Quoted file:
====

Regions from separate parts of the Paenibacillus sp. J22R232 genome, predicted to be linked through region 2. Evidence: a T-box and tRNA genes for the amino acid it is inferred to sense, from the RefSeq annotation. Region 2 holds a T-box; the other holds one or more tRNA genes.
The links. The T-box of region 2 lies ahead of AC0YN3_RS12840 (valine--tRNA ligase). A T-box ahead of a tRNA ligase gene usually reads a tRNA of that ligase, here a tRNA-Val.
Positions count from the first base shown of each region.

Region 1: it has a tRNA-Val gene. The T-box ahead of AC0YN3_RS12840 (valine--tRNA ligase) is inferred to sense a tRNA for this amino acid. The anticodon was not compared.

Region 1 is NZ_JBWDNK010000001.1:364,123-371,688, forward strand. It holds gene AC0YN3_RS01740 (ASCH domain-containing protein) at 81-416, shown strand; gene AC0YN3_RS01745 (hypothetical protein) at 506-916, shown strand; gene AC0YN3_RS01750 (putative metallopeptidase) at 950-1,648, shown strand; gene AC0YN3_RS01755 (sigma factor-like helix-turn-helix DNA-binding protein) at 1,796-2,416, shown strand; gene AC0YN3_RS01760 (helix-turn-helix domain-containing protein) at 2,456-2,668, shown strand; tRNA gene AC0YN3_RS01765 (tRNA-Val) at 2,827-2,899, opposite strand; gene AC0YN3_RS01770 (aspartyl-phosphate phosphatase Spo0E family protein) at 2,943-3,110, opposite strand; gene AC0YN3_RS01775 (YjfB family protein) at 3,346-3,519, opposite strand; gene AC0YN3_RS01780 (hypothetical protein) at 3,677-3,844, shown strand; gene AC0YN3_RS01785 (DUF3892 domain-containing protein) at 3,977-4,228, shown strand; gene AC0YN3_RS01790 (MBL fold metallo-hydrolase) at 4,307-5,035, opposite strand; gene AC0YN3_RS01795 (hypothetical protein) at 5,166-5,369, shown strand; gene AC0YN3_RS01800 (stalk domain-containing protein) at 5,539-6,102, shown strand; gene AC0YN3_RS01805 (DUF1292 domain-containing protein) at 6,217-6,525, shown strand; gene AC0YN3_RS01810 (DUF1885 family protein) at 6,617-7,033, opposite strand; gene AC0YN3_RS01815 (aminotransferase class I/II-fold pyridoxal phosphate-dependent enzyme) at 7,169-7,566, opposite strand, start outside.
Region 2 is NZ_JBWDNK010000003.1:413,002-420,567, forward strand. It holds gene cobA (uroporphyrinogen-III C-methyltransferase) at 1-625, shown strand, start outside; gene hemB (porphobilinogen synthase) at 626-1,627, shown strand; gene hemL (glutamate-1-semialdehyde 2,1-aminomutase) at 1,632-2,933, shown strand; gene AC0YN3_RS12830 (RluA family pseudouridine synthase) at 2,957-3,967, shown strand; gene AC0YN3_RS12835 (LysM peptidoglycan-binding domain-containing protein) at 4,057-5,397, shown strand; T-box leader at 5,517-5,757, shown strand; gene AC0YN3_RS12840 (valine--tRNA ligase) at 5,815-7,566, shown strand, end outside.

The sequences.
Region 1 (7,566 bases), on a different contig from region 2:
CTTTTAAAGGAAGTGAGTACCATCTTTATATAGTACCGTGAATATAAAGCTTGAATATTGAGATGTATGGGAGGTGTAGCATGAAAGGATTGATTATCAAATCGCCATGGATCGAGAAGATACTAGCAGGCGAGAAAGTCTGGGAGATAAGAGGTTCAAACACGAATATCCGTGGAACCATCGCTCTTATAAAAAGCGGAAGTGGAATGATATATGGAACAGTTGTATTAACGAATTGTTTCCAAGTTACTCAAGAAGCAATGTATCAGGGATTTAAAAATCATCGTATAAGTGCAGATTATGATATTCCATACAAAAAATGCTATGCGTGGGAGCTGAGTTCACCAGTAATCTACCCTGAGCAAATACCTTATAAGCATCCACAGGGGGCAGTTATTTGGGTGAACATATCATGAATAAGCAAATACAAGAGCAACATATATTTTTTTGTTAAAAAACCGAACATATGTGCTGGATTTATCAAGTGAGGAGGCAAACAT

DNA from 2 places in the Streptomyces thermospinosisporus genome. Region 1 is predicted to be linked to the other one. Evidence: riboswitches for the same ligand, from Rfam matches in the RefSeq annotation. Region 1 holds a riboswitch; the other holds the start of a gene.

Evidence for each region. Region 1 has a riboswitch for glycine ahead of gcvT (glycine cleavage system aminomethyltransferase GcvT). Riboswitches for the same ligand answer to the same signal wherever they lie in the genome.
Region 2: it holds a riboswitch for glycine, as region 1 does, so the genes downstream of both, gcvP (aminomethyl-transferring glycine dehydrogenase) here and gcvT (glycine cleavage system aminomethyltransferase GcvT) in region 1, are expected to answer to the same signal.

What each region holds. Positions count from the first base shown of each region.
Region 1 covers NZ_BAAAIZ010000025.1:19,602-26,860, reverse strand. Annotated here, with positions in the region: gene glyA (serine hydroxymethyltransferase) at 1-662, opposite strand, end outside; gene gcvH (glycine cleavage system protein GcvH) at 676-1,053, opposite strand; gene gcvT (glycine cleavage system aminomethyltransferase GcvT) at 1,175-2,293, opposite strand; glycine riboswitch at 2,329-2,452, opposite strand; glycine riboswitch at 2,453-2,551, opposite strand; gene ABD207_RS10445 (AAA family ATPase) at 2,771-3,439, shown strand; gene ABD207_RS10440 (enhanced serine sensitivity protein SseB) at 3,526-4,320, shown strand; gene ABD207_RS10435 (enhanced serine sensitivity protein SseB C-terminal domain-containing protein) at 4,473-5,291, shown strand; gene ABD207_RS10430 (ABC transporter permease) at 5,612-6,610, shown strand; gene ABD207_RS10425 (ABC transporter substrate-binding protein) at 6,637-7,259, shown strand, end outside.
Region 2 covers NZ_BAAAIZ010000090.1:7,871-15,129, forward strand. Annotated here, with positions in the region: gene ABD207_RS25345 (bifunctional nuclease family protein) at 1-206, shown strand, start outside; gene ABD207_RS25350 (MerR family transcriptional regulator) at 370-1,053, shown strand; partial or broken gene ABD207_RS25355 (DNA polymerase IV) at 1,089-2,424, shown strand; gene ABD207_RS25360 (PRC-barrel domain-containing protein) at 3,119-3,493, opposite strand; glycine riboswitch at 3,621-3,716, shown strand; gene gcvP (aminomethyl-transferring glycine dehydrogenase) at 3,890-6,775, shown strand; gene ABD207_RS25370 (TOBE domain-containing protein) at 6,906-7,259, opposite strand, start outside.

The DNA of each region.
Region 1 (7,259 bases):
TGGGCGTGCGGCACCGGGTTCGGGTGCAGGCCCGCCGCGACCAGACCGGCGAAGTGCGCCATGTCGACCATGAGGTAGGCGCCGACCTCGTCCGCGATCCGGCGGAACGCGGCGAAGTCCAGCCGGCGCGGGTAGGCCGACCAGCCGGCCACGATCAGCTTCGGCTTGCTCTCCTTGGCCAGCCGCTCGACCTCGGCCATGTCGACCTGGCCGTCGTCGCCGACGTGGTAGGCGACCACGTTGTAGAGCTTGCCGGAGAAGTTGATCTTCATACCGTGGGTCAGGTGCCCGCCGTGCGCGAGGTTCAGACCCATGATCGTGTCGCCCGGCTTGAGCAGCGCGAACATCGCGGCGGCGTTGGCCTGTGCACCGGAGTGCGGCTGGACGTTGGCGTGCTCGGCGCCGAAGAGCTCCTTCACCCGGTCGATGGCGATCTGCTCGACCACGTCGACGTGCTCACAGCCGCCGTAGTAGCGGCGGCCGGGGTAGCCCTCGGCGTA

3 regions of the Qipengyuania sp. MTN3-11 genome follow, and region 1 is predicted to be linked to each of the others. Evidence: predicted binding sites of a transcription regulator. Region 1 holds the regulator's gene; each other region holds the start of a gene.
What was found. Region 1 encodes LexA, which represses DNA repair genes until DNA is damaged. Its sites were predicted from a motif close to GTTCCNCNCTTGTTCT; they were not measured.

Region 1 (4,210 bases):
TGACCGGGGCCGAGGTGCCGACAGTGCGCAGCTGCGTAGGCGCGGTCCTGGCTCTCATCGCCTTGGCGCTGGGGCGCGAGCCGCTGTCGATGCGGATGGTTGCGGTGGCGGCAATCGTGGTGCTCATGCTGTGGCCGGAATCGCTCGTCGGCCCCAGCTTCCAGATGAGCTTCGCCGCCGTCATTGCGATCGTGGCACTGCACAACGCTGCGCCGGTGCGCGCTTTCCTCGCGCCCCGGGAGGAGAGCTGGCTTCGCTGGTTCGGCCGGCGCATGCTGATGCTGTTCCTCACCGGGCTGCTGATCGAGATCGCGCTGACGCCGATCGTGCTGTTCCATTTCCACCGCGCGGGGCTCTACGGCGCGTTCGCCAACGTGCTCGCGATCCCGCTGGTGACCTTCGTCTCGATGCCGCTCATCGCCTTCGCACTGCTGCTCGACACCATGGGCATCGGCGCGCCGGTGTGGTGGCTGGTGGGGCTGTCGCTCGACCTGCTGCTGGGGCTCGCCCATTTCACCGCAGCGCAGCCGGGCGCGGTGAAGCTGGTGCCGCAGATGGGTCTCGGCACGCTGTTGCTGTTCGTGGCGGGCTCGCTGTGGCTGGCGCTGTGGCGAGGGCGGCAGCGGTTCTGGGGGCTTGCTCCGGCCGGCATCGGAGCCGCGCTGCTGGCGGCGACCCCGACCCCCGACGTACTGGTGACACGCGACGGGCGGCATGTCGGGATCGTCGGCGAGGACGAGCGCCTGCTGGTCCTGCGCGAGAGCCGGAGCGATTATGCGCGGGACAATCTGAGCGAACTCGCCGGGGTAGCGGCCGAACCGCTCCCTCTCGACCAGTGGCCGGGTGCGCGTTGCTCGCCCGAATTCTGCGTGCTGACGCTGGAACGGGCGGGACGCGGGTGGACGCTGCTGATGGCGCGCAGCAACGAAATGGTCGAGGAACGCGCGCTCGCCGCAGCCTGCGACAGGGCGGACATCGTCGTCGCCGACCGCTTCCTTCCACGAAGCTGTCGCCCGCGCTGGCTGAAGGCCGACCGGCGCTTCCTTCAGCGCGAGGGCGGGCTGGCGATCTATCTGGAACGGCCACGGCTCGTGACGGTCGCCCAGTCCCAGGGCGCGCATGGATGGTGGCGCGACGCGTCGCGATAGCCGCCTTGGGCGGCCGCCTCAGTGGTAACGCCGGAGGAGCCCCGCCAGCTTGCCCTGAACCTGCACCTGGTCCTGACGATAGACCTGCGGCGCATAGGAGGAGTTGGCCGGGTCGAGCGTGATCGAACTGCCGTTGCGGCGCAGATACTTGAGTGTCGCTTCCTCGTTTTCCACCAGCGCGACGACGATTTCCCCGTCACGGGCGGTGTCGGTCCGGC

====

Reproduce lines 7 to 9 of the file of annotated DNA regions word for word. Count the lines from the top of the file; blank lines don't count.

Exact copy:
The sequences.
Region 1 (7,566 bases), on a different contig from region 2:
CTTTTAAAGGAAGTGAGTACCATCTTTATATAGTACCGTGAATATAAAGCTTGAATATTGAGATGTATGGGAGGTGTAGCATGAAAGGATTGATTATCAAATCGCCATGGATCGAGAAGATACTAGCAGGCGAGAAAGTCTGGGAGATAAGAGGTTCAAACACGAATATCCGTGGAACCATCGCTCTTATAAAAAGCGGAAGTGGAATGATATATGGAACAGTTGTATTAACGAATTGTTTCCAAGTTACTCAAGAAGCAATGTATCAGGGATTTAAAAATCATCGTATAAGTGCAGATTATGATATTCCATACAAAAAATGCTATGCGTGGGAGCTGAGTTCACCAGTAATCTACCCTGAGCAAATACCTTATAAGCATCCACAGGGGGCAGTTATTTGGGTGAACATATCATGAATAAGCAAATACAAGAGCAACATATATTTTTTTGTTAAAAAACCGAACATATGTGCTGGATTTATCAAGTGAGGAGGCAAACAT